This question is sort of a sequel to my previous question about cyclic voltammetry (CV). One of the responses made reference to the fact that an ideal capacitor gives rise to a rectangular cyclic voltammogram. Can you please help me understand why this is the case? In other words, why does an ideal capacitor reach a constant current $I$ as soon as a voltage $V$ is applied?

I indeed see nearly ideal CVs in many literature articles (CVs which are rather rectangular with rounded corners). In other figures, though, I see relative deviation from "rectangles with rounded corners," in that I see abrupt peaks, spikes, or valleys.

For example, below I have plotted two figures from Khomenko, Electrochimica Acta 2005, 50, 2499-2506. Just very roughly and "hand wavy," what might be the qualitative reason for the "rectangle with rounded corners" behavior of Figure 8 (left) and the "abrupt peaks" behavior of Figure 4 (right)? Could it be that the sample in Figure 8 (left) is relatively unreactive toward apllied potential, whereas the sample in Figure 4 (right) undergoes redox (Faradaic) reactions -- indicating the presence of so-called pseudocapacitance -- when an external potential is applied?


Please know that I am not looking for an answer specific to the article to which I linked. I am only asking this question in the context of basic, qualitative aspects of cyclic voltammetry.


The kind of analysis truly required is outside the scope of chemistry and would be best handled in the careful hands of an electrical engineer. I'll give a brief attempt that exploits an easy-to-use circuit simulator.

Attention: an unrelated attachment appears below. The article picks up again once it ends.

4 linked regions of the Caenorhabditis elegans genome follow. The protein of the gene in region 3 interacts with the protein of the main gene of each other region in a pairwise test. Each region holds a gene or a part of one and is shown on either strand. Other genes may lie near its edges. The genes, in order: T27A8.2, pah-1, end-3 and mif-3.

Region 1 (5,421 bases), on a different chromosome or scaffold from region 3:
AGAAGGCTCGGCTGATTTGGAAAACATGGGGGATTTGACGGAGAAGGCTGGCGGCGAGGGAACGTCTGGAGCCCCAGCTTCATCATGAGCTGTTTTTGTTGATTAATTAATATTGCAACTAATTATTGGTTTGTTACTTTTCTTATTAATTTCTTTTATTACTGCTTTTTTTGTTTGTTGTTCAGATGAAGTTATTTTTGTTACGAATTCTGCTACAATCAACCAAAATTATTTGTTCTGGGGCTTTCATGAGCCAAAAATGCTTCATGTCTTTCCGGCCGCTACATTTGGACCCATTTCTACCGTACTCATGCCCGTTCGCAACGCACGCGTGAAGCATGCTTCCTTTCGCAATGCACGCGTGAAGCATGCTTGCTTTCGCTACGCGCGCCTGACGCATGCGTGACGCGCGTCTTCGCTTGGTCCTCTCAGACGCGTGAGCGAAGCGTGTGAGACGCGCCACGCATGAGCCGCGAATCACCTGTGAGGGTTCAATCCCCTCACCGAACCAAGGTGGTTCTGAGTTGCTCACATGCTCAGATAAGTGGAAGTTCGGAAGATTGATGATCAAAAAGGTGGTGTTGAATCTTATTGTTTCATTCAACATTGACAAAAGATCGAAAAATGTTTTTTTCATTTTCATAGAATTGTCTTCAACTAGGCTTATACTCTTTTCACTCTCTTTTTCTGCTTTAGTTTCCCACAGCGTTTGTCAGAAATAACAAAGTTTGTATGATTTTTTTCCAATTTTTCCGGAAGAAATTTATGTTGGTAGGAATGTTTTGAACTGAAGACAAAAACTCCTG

We have to first think of an equivalent circuit that we can use as a model to determine its behavior. I suggest the following:

equivalent circuit

where my variable is R1's value for its resistance, which I shall set to 0, 10 and 100 ohm. If we were to watch this happen in time then we would see the following:

voltage over time amperage over time

Quickly converting these to Current vs Voltage and running two other simulations at different resistances and we get:


These results are due to setting up differential equations and solving them appropriately.

You can play with the circuit I made for yourself here.

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This is veering into physics, but the reason for your initial observation - that an ideal capacitor has a square cyclic voltammogram, as shown in Chris's diagram - is that the charge on an ideal capacitor is proportional to the voltage across it, with the constant of proportionality being the capacitance: $q = CV$. Differentiating with respect to time, we see that the current across the capacitor is $I = \frac{\mathrm{d}q}{\mathrm{d}t} = C\frac{\mathrm{d}V}{\mathrm{d}t}$. Now when you put a sawtooth wave across the capacitor, $\frac{\mathrm{d}V}{\mathrm{d}t}$ flips back and forth between a positive and a negative value, hence so does $I$, giving the characteristic square shape.

Charge flowing for some other reason - such as a redox reaction - will indeed give the peaks shown in the second diagram.

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